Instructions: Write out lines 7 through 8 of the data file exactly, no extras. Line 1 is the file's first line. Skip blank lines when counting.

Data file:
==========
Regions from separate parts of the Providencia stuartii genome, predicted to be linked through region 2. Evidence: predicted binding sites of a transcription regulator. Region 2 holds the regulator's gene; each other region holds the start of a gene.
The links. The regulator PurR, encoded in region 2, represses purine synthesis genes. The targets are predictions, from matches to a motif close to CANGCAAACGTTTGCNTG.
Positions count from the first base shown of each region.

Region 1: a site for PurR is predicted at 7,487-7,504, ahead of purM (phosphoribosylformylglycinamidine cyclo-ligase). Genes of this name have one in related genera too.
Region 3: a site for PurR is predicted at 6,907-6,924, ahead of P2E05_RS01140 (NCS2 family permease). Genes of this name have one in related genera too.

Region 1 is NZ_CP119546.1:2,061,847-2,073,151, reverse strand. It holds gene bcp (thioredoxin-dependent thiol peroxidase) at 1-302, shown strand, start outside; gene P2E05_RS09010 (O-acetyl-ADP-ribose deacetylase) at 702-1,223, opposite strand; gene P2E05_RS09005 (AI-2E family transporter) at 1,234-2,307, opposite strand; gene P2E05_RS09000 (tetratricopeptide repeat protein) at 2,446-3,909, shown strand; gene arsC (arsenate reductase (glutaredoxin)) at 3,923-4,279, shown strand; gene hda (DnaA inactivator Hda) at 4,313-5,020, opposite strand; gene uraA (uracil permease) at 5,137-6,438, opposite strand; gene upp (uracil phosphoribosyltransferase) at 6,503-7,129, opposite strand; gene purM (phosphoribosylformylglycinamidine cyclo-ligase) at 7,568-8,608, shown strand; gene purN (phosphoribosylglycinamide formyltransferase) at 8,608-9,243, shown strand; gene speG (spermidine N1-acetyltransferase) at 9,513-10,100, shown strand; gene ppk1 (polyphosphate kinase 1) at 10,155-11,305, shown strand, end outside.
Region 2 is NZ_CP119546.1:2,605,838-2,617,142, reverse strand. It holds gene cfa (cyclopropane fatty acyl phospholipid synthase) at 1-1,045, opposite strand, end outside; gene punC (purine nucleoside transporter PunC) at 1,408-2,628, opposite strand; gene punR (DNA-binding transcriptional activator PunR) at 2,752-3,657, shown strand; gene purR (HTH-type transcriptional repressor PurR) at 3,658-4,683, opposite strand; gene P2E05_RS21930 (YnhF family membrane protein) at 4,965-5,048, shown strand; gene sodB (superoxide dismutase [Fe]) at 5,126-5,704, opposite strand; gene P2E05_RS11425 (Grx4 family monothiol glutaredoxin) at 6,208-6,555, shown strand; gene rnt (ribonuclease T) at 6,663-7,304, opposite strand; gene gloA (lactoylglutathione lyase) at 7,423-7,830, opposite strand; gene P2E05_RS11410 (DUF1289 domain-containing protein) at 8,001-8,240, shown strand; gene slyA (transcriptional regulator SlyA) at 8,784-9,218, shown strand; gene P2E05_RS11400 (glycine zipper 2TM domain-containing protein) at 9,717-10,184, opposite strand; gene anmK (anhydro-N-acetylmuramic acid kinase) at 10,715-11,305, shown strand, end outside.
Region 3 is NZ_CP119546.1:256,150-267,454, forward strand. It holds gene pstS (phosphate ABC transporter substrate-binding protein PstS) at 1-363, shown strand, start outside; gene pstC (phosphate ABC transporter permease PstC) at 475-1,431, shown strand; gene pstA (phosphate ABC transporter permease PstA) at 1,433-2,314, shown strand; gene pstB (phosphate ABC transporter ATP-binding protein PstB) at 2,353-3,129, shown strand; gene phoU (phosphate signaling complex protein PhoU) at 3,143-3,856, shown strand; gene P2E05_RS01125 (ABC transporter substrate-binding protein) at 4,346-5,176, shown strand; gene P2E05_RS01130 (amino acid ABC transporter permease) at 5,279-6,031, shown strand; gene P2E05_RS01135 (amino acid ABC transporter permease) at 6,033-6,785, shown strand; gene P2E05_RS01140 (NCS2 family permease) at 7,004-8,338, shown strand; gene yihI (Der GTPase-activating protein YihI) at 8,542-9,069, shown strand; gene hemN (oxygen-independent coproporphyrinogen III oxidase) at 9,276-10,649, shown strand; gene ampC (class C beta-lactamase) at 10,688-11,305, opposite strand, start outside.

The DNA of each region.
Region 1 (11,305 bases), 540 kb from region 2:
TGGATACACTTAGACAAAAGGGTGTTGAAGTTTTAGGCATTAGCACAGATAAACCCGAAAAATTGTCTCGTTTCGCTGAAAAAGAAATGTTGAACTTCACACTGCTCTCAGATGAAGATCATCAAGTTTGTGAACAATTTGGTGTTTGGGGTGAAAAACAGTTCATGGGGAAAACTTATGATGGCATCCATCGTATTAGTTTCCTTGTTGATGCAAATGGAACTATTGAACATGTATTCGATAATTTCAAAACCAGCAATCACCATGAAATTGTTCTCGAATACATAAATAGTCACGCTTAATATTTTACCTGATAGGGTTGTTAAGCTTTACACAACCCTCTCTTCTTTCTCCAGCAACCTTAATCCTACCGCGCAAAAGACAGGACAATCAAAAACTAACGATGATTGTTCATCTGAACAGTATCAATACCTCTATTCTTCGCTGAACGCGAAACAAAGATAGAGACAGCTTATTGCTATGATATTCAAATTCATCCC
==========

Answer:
Region 2 is NZ_CP119546.1:2,605,838-2,617,142, reverse strand. It holds gene cfa (cyclopropane fatty acyl phospholipid synthase) at 1-1,045, opposite strand, end outside; gene punC (purine nucleoside transporter PunC) at 1,408-2,628, opposite strand; gene punR (DNA-binding transcriptional activator PunR) at 2,752-3,657, shown strand; gene purR (HTH-type transcriptional repressor PurR) at 3,658-4,683, opposite strand; gene P2E05_RS21930 (YnhF family membrane protein) at 4,965-5,048, shown strand; gene sodB (superoxide dismutase [Fe]) at 5,126-5,704, opposite strand; gene P2E05_RS11425 (Grx4 family monothiol glutaredoxin) at 6,208-6,555, shown strand; gene rnt (ribonuclease T) at 6,663-7,304, opposite strand; gene gloA (lactoylglutathione lyase) at 7,423-7,830, opposite strand; gene P2E05_RS11410 (DUF1289 domain-containing protein) at 8,001-8,240, shown strand; gene slyA (transcriptional regulator SlyA) at 8,784-9,218, shown strand; gene P2E05_RS11400 (glycine zipper 2TM domain-containing protein) at 9,717-10,184, opposite strand; gene anmK (anhydro-N-acetylmuramic acid kinase) at 10,715-11,305, shown strand, end outside.
Region 3 is NZ_CP119546.1:256,150-267,454, forward strand. It holds gene pstS (phosphate ABC transporter substrate-binding protein PstS) at 1-363, shown strand, start outside; gene pstC (phosphate ABC transporter permease PstC) at 475-1,431, shown strand; gene pstA (phosphate ABC transporter permease PstA) at 1,433-2,314, shown strand; gene pstB (phosphate ABC transporter ATP-binding protein PstB) at 2,353-3,129, shown strand; gene phoU (phosphate signaling complex protein PhoU) at 3,143-3,856, shown strand; gene P2E05_RS01125 (ABC transporter substrate-binding protein) at 4,346-5,176, shown strand; gene P2E05_RS01130 (amino acid ABC transporter permease) at 5,279-6,031, shown strand; gene P2E05_RS01135 (amino acid ABC transporter permease) at 6,033-6,785, shown strand; gene P2E05_RS01140 (NCS2 family permease) at 7,004-8,338, shown strand; gene yihI (Der GTPase-activating protein YihI) at 8,542-9,069, shown strand; gene hemN (oxygen-independent coproporphyrinogen III oxidase) at 9,276-10,649, shown strand; gene ampC (class C beta-lactamase) at 10,688-11,305, opposite strand, start outside.